Tuesday, June 30, 2009

Estonian Q1 budget deficit already down to 2.5% of GDP

Bloomberg reported that Estonia’s fiscal deficit under European Union terms more than doubled in the first quarter from a year earlier, indicating the Baltic country may not be able to adopt the euro in January 2011.

The deficit, including social security and state and municipal spending, rose to EEK5.57 billion from EEK2.06 billion a year earlier, according to data published on the statistics office’s website today. The gap corresponds to 2.5% of gross domestic product, according to Bloomberg calculations based on the Finance Ministry’s forecast for Estonian GDP for 2009.

The first-quarter figure means the government will have to keep the deficit below 0.5% of GDP for the rest of the year to meet euro-entry criteria. Finance Minister Jurgen Ligi has said he sees no improvement in the economy before the third quarter, giving clues on the feasibility of this challenge.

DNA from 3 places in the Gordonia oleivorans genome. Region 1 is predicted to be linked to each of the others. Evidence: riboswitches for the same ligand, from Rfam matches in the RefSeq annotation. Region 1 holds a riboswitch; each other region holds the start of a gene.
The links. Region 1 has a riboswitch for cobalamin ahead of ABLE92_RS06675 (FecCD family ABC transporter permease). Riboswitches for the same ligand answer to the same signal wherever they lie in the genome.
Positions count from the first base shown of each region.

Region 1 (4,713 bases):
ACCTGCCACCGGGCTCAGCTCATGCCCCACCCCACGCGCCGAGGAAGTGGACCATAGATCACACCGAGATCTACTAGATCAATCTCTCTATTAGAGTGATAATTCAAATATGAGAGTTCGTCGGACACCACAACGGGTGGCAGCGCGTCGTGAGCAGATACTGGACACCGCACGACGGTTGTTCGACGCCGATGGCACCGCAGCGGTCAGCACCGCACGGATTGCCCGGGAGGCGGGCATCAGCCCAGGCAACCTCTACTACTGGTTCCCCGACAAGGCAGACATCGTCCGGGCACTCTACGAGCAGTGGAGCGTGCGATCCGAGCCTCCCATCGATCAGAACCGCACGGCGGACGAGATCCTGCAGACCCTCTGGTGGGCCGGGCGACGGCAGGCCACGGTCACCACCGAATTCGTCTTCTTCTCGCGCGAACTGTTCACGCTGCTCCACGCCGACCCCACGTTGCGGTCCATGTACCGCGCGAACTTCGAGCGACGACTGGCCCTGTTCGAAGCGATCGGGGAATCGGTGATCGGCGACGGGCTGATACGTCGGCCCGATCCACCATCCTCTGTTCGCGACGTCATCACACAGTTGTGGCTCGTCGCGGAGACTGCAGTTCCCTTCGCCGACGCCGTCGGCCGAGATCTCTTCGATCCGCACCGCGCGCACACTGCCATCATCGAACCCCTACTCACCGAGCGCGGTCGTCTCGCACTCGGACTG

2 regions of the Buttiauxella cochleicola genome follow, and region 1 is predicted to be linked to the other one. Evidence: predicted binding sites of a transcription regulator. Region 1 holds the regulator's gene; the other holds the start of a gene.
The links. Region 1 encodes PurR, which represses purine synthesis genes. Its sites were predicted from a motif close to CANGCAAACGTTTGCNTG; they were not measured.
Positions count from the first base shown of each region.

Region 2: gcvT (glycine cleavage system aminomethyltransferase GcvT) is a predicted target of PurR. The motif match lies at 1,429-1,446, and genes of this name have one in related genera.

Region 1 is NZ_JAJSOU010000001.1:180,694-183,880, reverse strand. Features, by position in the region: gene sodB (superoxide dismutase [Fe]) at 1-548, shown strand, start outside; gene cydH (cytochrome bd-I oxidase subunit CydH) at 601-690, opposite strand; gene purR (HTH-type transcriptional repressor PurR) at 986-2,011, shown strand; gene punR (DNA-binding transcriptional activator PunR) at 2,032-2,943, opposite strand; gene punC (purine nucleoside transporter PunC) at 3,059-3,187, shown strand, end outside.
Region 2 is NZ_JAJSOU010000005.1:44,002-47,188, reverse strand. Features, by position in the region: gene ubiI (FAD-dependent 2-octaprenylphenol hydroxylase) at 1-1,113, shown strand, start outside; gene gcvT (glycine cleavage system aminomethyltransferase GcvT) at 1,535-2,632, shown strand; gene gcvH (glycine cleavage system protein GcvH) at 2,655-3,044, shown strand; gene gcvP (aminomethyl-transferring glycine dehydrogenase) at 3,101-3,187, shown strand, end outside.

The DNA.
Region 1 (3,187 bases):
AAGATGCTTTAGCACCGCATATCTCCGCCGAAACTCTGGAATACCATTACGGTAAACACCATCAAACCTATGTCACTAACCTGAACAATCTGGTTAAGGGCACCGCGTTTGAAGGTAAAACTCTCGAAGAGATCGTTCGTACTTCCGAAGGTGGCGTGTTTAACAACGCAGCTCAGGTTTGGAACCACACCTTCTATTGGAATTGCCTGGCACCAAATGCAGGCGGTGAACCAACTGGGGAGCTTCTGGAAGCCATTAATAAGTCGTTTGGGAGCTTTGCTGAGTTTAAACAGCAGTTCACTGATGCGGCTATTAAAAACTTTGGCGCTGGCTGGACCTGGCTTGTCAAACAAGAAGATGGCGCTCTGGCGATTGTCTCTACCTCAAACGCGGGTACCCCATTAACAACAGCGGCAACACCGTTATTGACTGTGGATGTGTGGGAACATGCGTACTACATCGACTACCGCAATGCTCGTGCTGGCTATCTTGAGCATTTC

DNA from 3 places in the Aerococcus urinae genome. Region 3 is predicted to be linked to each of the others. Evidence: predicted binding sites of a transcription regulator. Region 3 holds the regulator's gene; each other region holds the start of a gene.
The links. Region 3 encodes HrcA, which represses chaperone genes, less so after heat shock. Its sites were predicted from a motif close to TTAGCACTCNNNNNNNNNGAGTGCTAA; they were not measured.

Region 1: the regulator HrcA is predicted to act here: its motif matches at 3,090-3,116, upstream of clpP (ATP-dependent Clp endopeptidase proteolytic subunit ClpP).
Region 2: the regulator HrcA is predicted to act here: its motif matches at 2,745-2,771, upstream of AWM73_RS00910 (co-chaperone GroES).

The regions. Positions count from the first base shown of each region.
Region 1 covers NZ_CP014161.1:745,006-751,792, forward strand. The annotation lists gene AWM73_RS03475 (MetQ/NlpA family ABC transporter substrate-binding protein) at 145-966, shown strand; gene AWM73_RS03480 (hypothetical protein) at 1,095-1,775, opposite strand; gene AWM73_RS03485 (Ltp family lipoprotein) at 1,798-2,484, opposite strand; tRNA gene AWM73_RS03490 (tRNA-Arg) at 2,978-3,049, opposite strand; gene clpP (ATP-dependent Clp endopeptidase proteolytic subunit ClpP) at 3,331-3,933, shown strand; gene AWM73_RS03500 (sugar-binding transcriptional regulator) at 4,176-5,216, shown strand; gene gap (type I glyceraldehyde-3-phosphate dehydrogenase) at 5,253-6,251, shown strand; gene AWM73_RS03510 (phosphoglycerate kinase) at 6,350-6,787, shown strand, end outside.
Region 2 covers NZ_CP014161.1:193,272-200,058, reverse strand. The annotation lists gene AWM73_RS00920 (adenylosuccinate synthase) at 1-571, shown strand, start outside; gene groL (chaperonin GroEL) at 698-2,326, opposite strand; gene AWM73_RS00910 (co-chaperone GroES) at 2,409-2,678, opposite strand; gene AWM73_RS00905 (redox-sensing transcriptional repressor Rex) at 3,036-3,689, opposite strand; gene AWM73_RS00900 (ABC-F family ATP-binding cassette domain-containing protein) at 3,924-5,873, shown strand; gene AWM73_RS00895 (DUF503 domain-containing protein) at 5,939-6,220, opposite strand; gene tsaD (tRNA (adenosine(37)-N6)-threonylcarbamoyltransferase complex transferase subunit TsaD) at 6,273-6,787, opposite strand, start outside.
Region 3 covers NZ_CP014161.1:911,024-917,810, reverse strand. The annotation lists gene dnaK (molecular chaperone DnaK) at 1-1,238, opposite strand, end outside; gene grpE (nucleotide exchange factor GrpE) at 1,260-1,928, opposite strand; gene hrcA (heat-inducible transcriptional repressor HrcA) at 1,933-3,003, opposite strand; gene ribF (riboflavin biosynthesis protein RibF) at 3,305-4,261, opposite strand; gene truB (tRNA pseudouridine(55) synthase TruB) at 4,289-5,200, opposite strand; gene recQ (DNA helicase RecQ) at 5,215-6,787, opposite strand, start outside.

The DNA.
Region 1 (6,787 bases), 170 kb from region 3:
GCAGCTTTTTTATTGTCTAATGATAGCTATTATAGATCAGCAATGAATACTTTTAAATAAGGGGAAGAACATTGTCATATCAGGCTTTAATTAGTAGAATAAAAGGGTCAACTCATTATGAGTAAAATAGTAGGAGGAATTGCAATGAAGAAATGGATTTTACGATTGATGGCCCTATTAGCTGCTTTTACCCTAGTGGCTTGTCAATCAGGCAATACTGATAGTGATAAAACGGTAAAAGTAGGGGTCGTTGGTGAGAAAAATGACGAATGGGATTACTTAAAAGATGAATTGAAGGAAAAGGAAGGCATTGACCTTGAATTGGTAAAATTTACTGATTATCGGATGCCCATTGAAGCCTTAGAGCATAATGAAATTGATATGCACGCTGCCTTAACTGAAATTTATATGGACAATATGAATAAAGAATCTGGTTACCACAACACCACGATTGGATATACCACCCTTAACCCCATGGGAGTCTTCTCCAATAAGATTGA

While the minority Cabinet of PM Andrus Ansip has managed to cut the 2009 budget deficit by EEK16 billion, or 7.3% of GDP, the recently published (and predictable) budget deficit figures are waking up critics against the current policy.

For instance, Eiki Nestor, member of Social Democratic Party and MP, clearly explained a couple of days ago that in spite of huge budget cuts, the goal to maintain budget deficit below 3% of GDP is not realistic. “When increasing VAT is a wrong decision in difficult time, then cutting sick benefits can be called nonsense. Especially in situation where cutting task wasn’t done and Health Insurance Fund has supplies for previous reasonable decisions” he wrote to Postimees.

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